On appeal, the Third Circuit rejected the lower court’s reasoning and emphasized the diverse landscape of state antitrust law.  The 50 states are split over whether indirect purchasers can pursue antitrust claims for damages.  Roughly half of the states have enacted laws contrary to the spirit of the Supreme Court’s 1977 decision in Illinois Brick v. Illinois, which foreclosed indirect purchasers from suing for damages under federal antitrust law.  According to the Third Circuit, the district court exceeded its discretion “to certify a nationwide class when the legal right shared by class members purportedly arises under the laws of multiple jurisdictions, but only some of those jurisdictions extend standing to class members to enforce that right.”  click here for more »

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    Categories: Antitrust Litigation

      July 21, 2010

      Comcast-NBC Universal Deal Clears European Hurdle

      A proposed joint venture between cable giant Comcast and media titan NBC Universal has cleared a major hurdle as European antitrust regulators have blessed the deal.

      Because of significant differences between the assets involved in the American and European aspects of the deal, however, it seems likely that U.S. regulators will continue to scrutinize the venture more rigorously.

      Comcast is America’s largest cable company and second largest internet service provider.  NBC owns major stakes in television, film, and cable programming as well as a major share in online streaming television service Hulu.  Under the deal, announced December 3, 2009, Comcast would buy a majority stake in NBC from its parent, General Electric.  As a result, Comcast and NBC would form a joint venture owned 51% by Comcast and 49% by NBC; Comcast would also manage the venture.  The deal is valued at $37 billion.

      The European Commission has announced that the deal “would not significantly impede effective competition in the European Economic Area or any substantial part of it.”  But they pointedly noted that in Europe, unlike in the U.S., Comcast owns no cable assets.  Thus in Europe the deal creates no vertical relationship between a Comcast cable distribution platform and NBC’s programming assets.  Such a relationship would, however, result from the U.S. portion of the deal.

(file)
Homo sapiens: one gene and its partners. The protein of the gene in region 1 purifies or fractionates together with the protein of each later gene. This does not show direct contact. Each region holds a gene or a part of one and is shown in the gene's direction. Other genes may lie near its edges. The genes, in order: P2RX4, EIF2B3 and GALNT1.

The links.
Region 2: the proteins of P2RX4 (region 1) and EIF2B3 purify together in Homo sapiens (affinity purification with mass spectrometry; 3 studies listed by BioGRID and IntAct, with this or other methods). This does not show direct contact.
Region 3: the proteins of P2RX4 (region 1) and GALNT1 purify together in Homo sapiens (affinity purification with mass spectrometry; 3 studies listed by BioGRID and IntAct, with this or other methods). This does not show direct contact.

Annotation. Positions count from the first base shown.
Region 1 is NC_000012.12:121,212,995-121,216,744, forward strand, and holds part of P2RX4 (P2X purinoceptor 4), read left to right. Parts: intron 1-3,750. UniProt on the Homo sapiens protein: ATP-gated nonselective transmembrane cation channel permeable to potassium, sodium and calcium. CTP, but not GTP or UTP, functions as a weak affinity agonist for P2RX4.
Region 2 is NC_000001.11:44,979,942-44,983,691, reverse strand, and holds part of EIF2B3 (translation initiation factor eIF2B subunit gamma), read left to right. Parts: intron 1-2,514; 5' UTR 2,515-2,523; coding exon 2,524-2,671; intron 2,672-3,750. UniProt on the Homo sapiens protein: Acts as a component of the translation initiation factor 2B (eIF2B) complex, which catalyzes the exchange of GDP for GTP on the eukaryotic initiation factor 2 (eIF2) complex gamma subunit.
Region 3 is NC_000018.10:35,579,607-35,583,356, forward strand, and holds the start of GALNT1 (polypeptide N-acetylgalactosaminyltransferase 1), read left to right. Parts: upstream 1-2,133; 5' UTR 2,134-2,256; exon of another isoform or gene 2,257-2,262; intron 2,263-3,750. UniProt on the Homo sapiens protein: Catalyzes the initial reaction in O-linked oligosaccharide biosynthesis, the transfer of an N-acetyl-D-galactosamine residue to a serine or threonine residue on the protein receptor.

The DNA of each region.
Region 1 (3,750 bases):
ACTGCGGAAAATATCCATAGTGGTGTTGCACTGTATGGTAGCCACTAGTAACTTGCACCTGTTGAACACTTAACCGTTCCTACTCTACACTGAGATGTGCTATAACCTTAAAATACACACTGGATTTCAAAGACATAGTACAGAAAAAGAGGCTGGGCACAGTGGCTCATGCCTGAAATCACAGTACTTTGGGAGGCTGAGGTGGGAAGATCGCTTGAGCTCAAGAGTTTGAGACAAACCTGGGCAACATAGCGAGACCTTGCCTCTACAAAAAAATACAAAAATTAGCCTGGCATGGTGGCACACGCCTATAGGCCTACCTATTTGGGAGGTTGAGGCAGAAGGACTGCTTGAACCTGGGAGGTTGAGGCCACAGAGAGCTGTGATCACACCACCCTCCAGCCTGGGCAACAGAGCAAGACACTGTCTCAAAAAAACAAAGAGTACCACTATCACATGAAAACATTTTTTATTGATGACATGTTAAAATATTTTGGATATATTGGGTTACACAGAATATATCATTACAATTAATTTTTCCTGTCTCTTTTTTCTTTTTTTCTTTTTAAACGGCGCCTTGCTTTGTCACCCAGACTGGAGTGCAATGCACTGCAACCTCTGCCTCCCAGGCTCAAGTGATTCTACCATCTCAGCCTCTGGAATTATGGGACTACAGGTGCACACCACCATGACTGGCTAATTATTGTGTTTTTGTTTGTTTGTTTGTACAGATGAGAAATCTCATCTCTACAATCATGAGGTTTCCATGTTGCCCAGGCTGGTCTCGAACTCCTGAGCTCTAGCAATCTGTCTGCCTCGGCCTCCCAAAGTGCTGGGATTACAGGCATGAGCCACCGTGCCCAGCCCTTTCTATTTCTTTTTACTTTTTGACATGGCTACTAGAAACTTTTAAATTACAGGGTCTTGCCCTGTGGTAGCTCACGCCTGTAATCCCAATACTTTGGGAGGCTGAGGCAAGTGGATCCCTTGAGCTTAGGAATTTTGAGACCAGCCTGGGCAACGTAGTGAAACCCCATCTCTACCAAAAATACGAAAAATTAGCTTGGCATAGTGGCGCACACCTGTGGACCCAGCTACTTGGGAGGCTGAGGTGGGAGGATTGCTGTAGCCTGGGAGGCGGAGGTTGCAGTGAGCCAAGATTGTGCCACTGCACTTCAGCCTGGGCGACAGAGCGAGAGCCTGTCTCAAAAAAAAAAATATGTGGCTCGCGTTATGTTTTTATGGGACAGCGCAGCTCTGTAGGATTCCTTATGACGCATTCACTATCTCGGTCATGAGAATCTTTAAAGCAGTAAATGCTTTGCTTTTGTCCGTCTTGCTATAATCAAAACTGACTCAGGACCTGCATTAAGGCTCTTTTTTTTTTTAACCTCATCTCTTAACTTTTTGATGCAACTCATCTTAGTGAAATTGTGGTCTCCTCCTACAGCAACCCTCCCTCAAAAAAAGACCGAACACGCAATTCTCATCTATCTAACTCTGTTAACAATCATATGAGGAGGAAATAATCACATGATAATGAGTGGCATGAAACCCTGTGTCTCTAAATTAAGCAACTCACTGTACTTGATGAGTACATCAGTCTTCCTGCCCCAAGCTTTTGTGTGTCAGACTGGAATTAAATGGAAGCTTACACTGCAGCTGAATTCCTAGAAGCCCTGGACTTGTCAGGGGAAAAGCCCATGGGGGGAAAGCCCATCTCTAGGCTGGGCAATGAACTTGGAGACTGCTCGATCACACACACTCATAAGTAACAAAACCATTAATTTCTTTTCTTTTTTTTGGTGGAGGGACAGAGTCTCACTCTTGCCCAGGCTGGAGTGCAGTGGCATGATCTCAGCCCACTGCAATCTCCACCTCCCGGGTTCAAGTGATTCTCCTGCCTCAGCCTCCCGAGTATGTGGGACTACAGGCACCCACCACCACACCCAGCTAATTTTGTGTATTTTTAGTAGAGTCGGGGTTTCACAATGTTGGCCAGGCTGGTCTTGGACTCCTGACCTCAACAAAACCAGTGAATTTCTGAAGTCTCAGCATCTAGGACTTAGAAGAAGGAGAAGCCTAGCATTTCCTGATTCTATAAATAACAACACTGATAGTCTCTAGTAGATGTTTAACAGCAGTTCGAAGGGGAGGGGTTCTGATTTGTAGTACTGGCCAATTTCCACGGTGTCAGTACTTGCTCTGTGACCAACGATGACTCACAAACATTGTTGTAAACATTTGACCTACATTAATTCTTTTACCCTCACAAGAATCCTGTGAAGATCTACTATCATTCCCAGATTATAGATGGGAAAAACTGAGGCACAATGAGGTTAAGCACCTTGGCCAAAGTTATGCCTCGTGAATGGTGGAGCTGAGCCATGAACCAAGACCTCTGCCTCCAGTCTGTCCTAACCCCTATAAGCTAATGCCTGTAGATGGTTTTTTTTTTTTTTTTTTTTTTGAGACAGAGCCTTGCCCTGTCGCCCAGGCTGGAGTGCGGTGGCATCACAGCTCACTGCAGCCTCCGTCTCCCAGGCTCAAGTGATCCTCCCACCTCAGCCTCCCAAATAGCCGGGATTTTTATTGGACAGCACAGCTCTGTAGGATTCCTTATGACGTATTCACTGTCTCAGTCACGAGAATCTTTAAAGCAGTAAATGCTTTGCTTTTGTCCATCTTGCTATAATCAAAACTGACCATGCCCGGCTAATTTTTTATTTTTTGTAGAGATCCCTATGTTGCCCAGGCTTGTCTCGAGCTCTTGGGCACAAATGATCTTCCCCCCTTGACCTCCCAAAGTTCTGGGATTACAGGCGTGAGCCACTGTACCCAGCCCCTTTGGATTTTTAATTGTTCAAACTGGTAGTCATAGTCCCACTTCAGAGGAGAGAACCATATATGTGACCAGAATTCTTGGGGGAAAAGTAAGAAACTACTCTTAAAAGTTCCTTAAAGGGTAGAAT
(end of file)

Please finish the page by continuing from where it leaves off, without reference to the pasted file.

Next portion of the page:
This vertical relationship was one of several concerns raised by opponents of the deal in a public comment period offered by the U.S. Federal Communications Commission, which has jurisdiction to review the deal.  The venture’s opponents believe it will lead to higher cable bills, fewer independent programmers and less public-service programming.  Comcast and NBC will formally respond to the public comments later this month.  But they have already argued that the deal would be a boon to consumers by improving broadcast operations, pressuring cable networks to lower prices and improve quality, and speeding the development of “anytime, anywhere” video service.  And they say the post-venture NBC would still only account for 12% of national cable network advertising and affiliate revenues, hardly enough to dominate cable advertising.

      The FCC and the U.S. Justice Department, which shares jurisdiction over the deal, are expected to decide by year-end whether to approve or deny the deal or approve it with conditions, such as asset divestitures.

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      Categories: International Competition Issues

        July 19, 2010

        SmithKline Beecham Breathes Easier As Class Is Delayed In Nasal Spray Antitrust Suit

        SmithKline Beecham Corp. may be breathing a little easier for now as a result of a temporary denial of class certification in the antitrust litigation that seeks to hold the pharmaceutical company liable for delaying generic versions of the nasal spray Flonase.